Being a mother does not define me – or any mother for that matter. But it does form part of my identity. An important bit of me is ‘Mother’. Maybe the most important bit. I need to find a smarter way to bring this ‘mother’ out, into the light…



With baby in primary 3 I realise with relief that I’ve just one last lap of competitive aspiring mumminess to endure.

Maybe ‘endure’ is the wrong word. I endured the first time round with rebel-eldest – when I didn’t know any better and when interrogatory assertions such as ‘what reading level is Meg? My (substitute the name of the precious – usually only – child) is just doing so well and is on level 4′ agitated me, making me feel that Megan wasn’t simply my daughter, but was really a signal of my worth as a mother. As if the worth of every remarkable thing she did – whether it was farting fragrantly or blowing her nose – was to be found in that competition between me and the other mummies. I was asserting my significance as a woman through the numerous qualities of my child. The ‘better’ the child, the more fabulous I could claim to be.
What utter bollocks.
What’s triggered this tirade?
Well…I’ve worked full-time for a long-time now. The down of this is that I get tired – and weekends are spent cramming the so-called ‘me-time’ and the ‘quality-time with the kids’ into 2 days.
The upside?
That I get to avoid the professional mummies. Those raptor-like companions of the school-gates. Hawkishly eyeing other women’s children for signs of weakness, inferiority. Consoling themselves that runny nose in P6 might be clever but really, she sniffs and snorts like a pig and is just so leadenly lumpish and fat (shock horror) for a 10 year old; that Oscar-Wilde-child is wonderfully theatrical but small, weedy, can’t play football. plays with the girls and is tres tres camp; that small-smurf looks like a hobbit and can’t count despite being 11yrs; that the beautiful auburn fairy child still can’t read and there’s no sign of learning support achieving anything with that one….
Occasionally, on a day spent working at home, I get to collect the wee ones from school. And I can feel the unspoken competition in every weasly word that’s spoken. Thing is, the little ‘digs’ at other people’s children are subtle. I’ve listened over many years and 5 children and can now translate the language of competition and envy:
Re runny nose for instance: ‘Gosh she’s just got so, well, so, big, hasn’t she’ (said with a benign smile and chilly darting eyes) ‘but just think, she’ll fit right in – being that size – when she gets to High School’ (said in a pruedo-comforting tone to runny nose’s mother who clearly, until that point hadn’t realised she needed to be comforted – implication being: runny nose is currently a misfit) ‘maybe she’s got allergies?’ (as runny nose sniffed again for the snorty millionth time) ‘well just think, the ugly duckling became a beautiful swan’…(very cruel when said about a girl – and by this stage, runny nose’s mum was clearly wrong-footed and puzzled by why she felt hurt).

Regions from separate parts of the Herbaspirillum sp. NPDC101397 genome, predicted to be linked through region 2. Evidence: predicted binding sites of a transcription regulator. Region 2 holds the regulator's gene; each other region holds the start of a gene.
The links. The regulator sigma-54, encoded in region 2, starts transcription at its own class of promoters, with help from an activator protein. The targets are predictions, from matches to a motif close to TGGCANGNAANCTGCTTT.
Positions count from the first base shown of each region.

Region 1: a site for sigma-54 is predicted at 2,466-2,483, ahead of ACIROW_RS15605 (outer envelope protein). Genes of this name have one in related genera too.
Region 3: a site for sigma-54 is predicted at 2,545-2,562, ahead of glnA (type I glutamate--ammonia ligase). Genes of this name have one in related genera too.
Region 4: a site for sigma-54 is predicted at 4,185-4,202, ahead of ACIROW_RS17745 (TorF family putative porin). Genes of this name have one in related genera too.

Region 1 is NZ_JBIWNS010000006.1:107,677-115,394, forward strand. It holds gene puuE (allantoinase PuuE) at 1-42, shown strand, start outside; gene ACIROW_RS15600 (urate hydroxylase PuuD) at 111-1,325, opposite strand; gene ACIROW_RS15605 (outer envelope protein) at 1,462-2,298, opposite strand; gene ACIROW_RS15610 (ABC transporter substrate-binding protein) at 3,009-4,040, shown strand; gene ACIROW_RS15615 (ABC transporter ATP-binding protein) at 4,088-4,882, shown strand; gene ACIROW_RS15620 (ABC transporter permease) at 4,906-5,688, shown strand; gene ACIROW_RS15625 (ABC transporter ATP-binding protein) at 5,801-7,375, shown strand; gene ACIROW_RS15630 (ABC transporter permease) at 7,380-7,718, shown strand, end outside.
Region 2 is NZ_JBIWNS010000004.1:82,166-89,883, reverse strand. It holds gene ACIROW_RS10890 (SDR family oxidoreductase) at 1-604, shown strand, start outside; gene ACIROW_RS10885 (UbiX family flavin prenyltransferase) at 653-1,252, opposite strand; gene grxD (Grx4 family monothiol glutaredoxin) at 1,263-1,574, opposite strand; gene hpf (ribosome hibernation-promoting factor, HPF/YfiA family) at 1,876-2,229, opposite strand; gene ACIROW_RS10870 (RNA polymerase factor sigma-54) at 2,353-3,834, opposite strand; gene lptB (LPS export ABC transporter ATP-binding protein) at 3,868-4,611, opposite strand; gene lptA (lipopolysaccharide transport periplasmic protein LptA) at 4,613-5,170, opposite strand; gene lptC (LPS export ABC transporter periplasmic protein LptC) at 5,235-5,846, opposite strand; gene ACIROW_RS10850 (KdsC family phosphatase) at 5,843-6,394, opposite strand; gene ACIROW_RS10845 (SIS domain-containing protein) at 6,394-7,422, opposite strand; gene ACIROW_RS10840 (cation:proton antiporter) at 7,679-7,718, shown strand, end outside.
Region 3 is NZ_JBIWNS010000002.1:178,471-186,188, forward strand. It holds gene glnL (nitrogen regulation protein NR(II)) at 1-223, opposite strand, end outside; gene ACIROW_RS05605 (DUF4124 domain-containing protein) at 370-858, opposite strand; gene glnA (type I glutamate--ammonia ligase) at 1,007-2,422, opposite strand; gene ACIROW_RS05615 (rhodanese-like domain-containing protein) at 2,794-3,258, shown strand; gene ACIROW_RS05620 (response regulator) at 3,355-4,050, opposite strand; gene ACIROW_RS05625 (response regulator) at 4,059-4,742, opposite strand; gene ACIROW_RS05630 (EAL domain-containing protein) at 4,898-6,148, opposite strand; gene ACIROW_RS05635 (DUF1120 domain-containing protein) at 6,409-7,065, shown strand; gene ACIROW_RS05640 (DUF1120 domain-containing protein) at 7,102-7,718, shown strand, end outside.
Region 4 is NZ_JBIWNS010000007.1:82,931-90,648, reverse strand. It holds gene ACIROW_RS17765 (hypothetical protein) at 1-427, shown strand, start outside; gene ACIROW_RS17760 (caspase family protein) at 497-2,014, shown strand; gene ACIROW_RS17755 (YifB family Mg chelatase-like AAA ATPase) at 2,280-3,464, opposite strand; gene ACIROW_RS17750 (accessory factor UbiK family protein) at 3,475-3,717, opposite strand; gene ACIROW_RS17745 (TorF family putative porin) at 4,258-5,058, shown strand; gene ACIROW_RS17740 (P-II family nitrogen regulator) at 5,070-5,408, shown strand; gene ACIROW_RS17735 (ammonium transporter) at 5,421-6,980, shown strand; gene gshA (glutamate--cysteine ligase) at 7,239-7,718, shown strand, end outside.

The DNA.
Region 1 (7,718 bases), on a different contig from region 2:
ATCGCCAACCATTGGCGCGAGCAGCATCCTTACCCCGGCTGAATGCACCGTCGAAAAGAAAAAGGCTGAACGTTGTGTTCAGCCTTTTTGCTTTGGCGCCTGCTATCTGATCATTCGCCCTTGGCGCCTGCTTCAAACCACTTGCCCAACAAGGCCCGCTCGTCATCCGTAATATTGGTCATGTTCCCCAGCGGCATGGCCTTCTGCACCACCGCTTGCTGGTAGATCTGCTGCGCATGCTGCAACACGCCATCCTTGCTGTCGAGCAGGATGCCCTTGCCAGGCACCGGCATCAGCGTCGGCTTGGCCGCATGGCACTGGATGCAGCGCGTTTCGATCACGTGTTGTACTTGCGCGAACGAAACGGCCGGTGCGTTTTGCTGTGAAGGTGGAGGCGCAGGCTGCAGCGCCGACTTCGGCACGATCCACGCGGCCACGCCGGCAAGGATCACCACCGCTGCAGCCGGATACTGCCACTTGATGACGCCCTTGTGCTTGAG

Re Oscar-Wilde-child: ‘well, he’s soooo creative…but then that type of boy always is, aren’t they’ (said with same benign smile – recieved by O-W-child’s mother’s rictus-grin.
Anyway…I had the supermarket misfortune of meeting one of the competitive mummies yesterday. She decided she’d start with me and my black mini-skirt and my deliberately outre jewellery: ‘Yvonne’ (said with exclamation and dragged out over several imginary syllables) ‘Gre-at to see you! And you’re looking fab! You’ve got your legs out! My! You’re brave! I just feel too old for skirts like that now!’ (she’s younger and thinner than me). ‘Just love the earrings! Are they Megan’s?’ (mmmm no – their mine – Megan covets them, but the implication was: mutton dressed as lamb…).
The mummy then started on familiar lines. She didn’t know where time went to. She’d sooooo many after-school clubs to take little mitsy and bitsy to. But it was worth it, wasn’t it (rhetorical question as a) she didn’t pause for my answer and b) she knows none of my kids (at any rate, the ones who are the same age as her’s) have involved themselves in ponies or dancing or mini-theatre or …). The conversation moved to the contents of her shopping basket (she had fish fingers and a pizza) – she brought it up, not me – and she explained how she was ‘slumming it tonight’ they ‘usually ate organic’ and she ‘hand-prepared it all’ as it was ‘just so much better for the kids’…
The conversation stressed me. I wanted to sit her down and tell her to chill, take it easy, it wasn’t a competition. But reckoned that would have been as effective as a chocolate teapot.
Oh maybe it’s me.
Maybe – as Mum once pointed out – I intimidate other mothers. I work; have 5 children; qualifications; wear make-up; generally look non-plussed or relatively laid-back… Mum says I look as if I have it all…
But I’ve always thought that parenthood was more about making sure your kids were equipped to eventually leave you; childhood was to be happy, enriching, relaxed – a time of exploration and discovery. I don’t want to organise every moment of my child’s life. Aside from the fact that actually I’m too lazy to do that – I think they all need space to be children and to learn for themselves. That means making a den in the woods at the top of the garden. It means going fishing and hunting rabbits. It means learning to walk home and not expecting a mummy-taxi to turn up. It means writing. Making models from a variety of things they find in the house – themselves – and making a mess which they have to clear up. It means that they have to think for themselves and fill their own time. And when they express interest – music or football or rugby or theatre or…. – then they get to go do whatever it is that the interest demands (but only one interest at a time).
It’s the best I can do. I hope that they are happy. I’ve watched two of them reach adulthood – with some bumps along the way – and realised that, largely, my job is done. I’m proud of them. But they’re under enough pressure, finding their way in this life, without carrying the weight of my reputation, acting as some measure of my self-worth….